Paid for by the League of Women Voters of Darke County
Ohio has a proud political heritage, which voters must protect and uphold on August 8th by soundly defeating State Issue 1.
In 1912, efforts to use a constitutional amendment to give Ohio women the vote failed, but that same year Ohio voters adopted the revolutionary concept of the citizen initiative—allowing average citizens to propose and pass amendments to the Ohio Constitution to counter Statehouse corruption and special-interest influence.
Over the past 111 years, Ohioans have been judicious with that power—adopting just 19 of 71 citizen-initiated amendments. Vital, citizen-led reforms have included home rule for liquor sales, the 10-mill limit on unvoted property taxes, home rule for counties, and the elimination of straight-ticket voting. None of these reforms reached a 60% passage rate.
During the Great Depression, Ohioans adopted an initiative long-honored by fiscal conservatives known as the 10-mill limit on unvoted property taxes. This has been instrumental in preventing state politicians from raising your property taxes. It won by a landslide of 59.7% in November of 1933.
In the same election, Ohioans approved an initiative providing home rule for counties, which allowed local self-government in our 88 counties winning by 53.3% of the vote. In November of 1949, an initiative was approved to eliminate straight-ticket voting, requiring separate votes for each office on the ballot. Its passage rate was 57.3%. More recently, in 2006, Ohio voters approved an initiative raising the state minimum wage and pegging it to inflation, passing by 56.6%.
None of these ballot initiatives met a 60% threshold, and few ballot measures ever do. Statehouse lawmakers, who now want to require future amendments to attain 60% approval for passage, have paid little attention to the lessons of Ohio constitutional history.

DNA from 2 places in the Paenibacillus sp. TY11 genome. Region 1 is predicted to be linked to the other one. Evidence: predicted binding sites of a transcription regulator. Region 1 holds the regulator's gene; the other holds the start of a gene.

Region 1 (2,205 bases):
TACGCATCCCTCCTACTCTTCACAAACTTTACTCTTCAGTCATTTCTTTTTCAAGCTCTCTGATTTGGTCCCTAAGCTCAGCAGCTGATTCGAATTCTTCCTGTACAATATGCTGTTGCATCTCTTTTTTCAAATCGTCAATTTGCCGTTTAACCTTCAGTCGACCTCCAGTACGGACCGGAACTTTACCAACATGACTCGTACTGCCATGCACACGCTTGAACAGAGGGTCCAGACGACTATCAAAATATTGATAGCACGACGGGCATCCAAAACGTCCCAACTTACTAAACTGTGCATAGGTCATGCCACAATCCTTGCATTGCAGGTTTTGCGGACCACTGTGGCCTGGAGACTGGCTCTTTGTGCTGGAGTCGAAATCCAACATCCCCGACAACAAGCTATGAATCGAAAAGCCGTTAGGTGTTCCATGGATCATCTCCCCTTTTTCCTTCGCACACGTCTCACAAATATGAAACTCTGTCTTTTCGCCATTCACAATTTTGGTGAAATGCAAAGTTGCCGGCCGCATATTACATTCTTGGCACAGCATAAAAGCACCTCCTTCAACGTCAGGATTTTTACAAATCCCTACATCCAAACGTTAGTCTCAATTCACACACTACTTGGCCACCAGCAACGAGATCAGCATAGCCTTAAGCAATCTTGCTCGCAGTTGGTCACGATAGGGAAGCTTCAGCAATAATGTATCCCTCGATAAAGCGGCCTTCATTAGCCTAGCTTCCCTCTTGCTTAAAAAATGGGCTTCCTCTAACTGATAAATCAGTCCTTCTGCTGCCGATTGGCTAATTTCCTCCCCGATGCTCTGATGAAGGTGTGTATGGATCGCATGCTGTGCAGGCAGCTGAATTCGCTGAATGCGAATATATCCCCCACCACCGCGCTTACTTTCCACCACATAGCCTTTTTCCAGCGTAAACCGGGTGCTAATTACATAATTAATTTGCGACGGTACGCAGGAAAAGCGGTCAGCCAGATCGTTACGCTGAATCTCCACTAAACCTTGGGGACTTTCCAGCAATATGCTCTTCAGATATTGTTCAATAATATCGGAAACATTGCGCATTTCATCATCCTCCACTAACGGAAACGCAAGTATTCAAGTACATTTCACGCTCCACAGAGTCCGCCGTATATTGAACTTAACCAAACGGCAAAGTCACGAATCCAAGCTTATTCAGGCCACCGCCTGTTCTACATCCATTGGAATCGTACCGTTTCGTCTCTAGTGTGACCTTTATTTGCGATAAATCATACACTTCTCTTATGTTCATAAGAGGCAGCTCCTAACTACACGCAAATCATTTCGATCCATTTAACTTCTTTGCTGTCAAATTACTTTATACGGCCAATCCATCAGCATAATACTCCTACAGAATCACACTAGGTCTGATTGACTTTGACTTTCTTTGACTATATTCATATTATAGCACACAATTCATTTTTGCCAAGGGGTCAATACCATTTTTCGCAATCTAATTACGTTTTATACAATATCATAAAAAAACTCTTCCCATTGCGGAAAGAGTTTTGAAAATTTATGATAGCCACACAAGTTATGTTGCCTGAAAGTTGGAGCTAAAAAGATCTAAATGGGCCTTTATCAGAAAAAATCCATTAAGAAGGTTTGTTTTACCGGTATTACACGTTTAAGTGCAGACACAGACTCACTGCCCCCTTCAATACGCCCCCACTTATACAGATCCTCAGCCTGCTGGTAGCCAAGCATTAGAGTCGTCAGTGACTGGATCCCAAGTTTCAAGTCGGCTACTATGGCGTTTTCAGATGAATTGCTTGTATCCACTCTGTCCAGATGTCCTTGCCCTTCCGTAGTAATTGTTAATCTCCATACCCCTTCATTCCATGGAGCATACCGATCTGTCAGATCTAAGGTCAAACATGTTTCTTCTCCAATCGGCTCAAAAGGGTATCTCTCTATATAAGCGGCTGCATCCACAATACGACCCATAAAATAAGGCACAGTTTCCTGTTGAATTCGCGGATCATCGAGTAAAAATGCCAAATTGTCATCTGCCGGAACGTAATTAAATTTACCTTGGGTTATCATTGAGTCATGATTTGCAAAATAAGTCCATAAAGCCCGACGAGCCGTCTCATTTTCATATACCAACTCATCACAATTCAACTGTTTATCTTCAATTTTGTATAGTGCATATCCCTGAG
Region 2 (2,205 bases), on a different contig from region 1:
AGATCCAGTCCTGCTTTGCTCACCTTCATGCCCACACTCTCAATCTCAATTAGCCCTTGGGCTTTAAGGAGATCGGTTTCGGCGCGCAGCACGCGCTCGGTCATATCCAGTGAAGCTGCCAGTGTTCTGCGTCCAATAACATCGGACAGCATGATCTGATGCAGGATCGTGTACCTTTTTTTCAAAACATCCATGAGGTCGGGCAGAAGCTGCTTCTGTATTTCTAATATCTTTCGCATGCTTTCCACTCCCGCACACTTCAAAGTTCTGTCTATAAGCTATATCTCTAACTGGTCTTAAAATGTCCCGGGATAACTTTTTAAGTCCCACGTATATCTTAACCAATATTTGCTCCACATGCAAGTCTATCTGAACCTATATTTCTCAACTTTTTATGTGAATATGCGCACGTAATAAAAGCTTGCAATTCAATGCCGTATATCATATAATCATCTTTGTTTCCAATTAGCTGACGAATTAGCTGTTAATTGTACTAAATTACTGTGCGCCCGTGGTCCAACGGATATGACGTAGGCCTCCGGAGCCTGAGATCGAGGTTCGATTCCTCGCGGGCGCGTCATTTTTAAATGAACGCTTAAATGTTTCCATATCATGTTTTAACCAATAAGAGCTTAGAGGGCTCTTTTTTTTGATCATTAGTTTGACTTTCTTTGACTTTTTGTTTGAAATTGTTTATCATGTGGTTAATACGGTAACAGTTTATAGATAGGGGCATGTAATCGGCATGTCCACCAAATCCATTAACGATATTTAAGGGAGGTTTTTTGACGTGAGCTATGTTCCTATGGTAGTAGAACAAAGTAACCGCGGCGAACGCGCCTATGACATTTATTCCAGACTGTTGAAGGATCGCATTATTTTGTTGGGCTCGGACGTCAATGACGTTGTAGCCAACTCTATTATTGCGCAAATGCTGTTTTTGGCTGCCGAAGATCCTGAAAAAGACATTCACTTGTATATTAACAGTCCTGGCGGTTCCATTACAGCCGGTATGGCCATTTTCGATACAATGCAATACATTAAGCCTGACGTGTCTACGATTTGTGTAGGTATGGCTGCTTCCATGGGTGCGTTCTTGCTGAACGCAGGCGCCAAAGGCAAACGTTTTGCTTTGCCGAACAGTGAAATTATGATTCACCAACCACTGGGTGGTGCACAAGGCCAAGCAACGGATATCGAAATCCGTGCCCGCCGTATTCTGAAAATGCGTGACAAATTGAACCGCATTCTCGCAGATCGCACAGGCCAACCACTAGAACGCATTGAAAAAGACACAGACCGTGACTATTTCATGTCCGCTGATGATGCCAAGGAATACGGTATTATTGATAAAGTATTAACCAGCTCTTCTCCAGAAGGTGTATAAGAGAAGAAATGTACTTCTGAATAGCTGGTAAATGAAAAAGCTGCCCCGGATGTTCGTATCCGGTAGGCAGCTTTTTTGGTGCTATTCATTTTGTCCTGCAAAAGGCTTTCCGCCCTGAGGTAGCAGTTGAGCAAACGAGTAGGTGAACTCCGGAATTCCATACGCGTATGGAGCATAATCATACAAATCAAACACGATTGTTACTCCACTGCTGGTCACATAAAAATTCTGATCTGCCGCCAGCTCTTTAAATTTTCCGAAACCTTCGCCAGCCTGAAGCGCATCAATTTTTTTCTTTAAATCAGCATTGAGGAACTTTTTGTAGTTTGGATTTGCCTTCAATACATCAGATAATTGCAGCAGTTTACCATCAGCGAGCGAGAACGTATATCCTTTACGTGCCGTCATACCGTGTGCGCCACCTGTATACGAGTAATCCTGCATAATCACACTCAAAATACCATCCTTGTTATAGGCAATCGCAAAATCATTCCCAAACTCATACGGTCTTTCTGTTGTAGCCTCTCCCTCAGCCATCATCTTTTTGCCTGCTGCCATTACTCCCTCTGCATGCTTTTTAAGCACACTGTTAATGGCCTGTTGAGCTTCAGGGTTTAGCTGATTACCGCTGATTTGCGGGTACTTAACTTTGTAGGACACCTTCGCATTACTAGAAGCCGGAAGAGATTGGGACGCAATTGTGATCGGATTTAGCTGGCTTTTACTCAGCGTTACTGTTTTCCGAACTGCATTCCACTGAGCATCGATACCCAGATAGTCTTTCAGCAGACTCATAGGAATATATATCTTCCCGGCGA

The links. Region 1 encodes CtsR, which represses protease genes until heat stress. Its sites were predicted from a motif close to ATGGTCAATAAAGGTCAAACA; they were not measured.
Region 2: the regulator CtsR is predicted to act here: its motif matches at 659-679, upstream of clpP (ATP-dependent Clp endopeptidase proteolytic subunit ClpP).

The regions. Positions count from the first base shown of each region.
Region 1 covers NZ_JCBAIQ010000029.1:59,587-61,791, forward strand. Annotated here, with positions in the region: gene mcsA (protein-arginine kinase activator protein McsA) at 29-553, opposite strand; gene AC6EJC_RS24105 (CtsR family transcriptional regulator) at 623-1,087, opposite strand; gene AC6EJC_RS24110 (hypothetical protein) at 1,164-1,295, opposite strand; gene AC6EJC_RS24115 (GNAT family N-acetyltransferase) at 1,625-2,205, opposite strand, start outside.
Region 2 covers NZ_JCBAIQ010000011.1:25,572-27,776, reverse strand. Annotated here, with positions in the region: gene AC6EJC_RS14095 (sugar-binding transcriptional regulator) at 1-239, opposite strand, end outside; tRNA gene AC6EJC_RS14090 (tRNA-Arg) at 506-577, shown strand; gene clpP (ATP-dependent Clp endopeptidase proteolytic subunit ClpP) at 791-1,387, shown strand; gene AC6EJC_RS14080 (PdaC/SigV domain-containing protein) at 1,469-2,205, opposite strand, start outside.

These politicians want to go even further, requiring a minimum number of signatures in all 88 counties, not the 44 counties required currently, and eliminating the 10-day cure period for signatures.
Across the decades, Ohioans have been judicious in their use of the initiative. Passage of State Issue 1 would ignore and insult Ohioans’ record of good judgment. It would destroy the 111-year-old right to check Statehouse politicians, and it could empower special interests.
Ohio’s greatness resides in its people, not its Statehouse politicians. Over the state’s 220-year history, its people many times have been betrayed by their elected lawmakers. Statehouse chicanery never disappears. The 1912 initiative that provides citizens the power to hold Statehouse politicians accountable is as essential today as it was then. It is the most powerful tool that ordinary citizens have to root out corruption and set things right.
Ordinary Ohioans, with common sense and love of their state, must smash this arrogance to dilute their power. Vote NO on State Issue 1 on August 8th.
The views expressed in this article belong to the League of Women Voters of Darke County and not necessarily My County Link, its affiliates, or its employees.